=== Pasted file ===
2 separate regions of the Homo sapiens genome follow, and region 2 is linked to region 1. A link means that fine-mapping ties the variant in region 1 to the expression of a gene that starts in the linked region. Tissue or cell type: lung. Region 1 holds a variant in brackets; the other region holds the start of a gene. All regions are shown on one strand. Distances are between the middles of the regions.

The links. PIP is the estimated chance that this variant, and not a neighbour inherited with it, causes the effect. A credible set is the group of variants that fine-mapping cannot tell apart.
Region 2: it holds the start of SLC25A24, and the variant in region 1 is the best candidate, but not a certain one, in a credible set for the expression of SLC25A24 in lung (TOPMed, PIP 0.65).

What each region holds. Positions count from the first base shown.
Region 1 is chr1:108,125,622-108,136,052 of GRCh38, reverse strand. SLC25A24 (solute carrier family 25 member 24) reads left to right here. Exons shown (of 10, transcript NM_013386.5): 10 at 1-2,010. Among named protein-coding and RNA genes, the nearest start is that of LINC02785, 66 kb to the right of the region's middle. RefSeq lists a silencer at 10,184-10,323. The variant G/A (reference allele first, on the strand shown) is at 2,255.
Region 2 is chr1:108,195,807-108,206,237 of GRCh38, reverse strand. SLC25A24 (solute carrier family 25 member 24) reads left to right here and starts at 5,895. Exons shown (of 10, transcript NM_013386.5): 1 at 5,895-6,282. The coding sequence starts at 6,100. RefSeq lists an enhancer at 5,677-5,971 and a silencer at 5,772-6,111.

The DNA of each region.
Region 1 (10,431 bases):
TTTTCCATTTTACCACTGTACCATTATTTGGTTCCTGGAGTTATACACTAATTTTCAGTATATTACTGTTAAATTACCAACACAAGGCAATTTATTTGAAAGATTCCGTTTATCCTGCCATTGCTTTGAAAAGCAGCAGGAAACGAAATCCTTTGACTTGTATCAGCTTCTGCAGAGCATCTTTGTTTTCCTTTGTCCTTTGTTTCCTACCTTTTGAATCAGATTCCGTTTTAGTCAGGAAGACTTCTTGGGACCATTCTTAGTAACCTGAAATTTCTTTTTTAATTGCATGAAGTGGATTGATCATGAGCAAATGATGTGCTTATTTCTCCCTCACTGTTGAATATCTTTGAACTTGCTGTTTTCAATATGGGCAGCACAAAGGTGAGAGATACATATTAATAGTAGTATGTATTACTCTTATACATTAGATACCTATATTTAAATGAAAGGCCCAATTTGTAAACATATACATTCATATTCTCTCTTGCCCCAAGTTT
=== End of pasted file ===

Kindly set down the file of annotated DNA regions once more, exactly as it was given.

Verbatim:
2 separate regions of the Homo sapiens genome follow, and region 2 is linked to region 1. A link means that fine-mapping ties the variant in region 1 to the expression of a gene that starts in the linked region. Tissue or cell type: lung. Region 1 holds a variant in brackets; the other region holds the start of a gene. All regions are shown on one strand. Distances are between the middles of the regions.

The links. PIP is the estimated chance that this variant, and not a neighbour inherited with it, causes the effect. A credible set is the group of variants that fine-mapping cannot tell apart.
Region 2: it holds the start of SLC25A24, and the variant in region 1 is the best candidate, but not a certain one, in a credible set for the expression of SLC25A24 in lung (TOPMed, PIP 0.65).

What each region holds. Positions count from the first base shown.
Region 1 is chr1:108,125,622-108,136,052 of GRCh38, reverse strand. SLC25A24 (solute carrier family 25 member 24) reads left to right here. Exons shown (of 10, transcript NM_013386.5): 10 at 1-2,010. Among named protein-coding and RNA genes, the nearest start is that of LINC02785, 66 kb to the right of the region's middle. RefSeq lists a silencer at 10,184-10,323. The variant G/A (reference allele first, on the strand shown) is at 2,255.
Region 2 is chr1:108,195,807-108,206,237 of GRCh38, reverse strand. SLC25A24 (solute carrier family 25 member 24) reads left to right here and starts at 5,895. Exons shown (of 10, transcript NM_013386.5): 1 at 5,895-6,282. The coding sequence starts at 6,100. RefSeq lists an enhancer at 5,677-5,971 and a silencer at 5,772-6,111.

The DNA of each region.
Region 1 (10,431 bases):
TTTTCCATTTTACCACTGTACCATTATTTGGTTCCTGGAGTTATACACTAATTTTCAGTATATTACTGTTAAATTACCAACACAAGGCAATTTATTTGAAAGATTCCGTTTATCCTGCCATTGCTTTGAAAAGCAGCAGGAAACGAAATCCTTTGACTTGTATCAGCTTCTGCAGAGCATCTTTGTTTTCCTTTGTCCTTTGTTTCCTACCTTTTGAATCAGATTCCGTTTTAGTCAGGAAGACTTCTTGGGACCATTCTTAGTAACCTGAAATTTCTTTTTTAATTGCATGAAGTGGATTGATCATGAGCAAATGATGTGCTTATTTCTCCCTCACTGTTGAATATCTTTGAACTTGCTGTTTTCAATATGGGCAGCACAAAGGTGAGAGATACATATTAATAGTAGTATGTATTACTCTTATACATTAGATACCTATATTTAAATGAAAGGCCCAATTTGTAAACATATACATTCATATTCTCTCTTGCCCCAAGTTT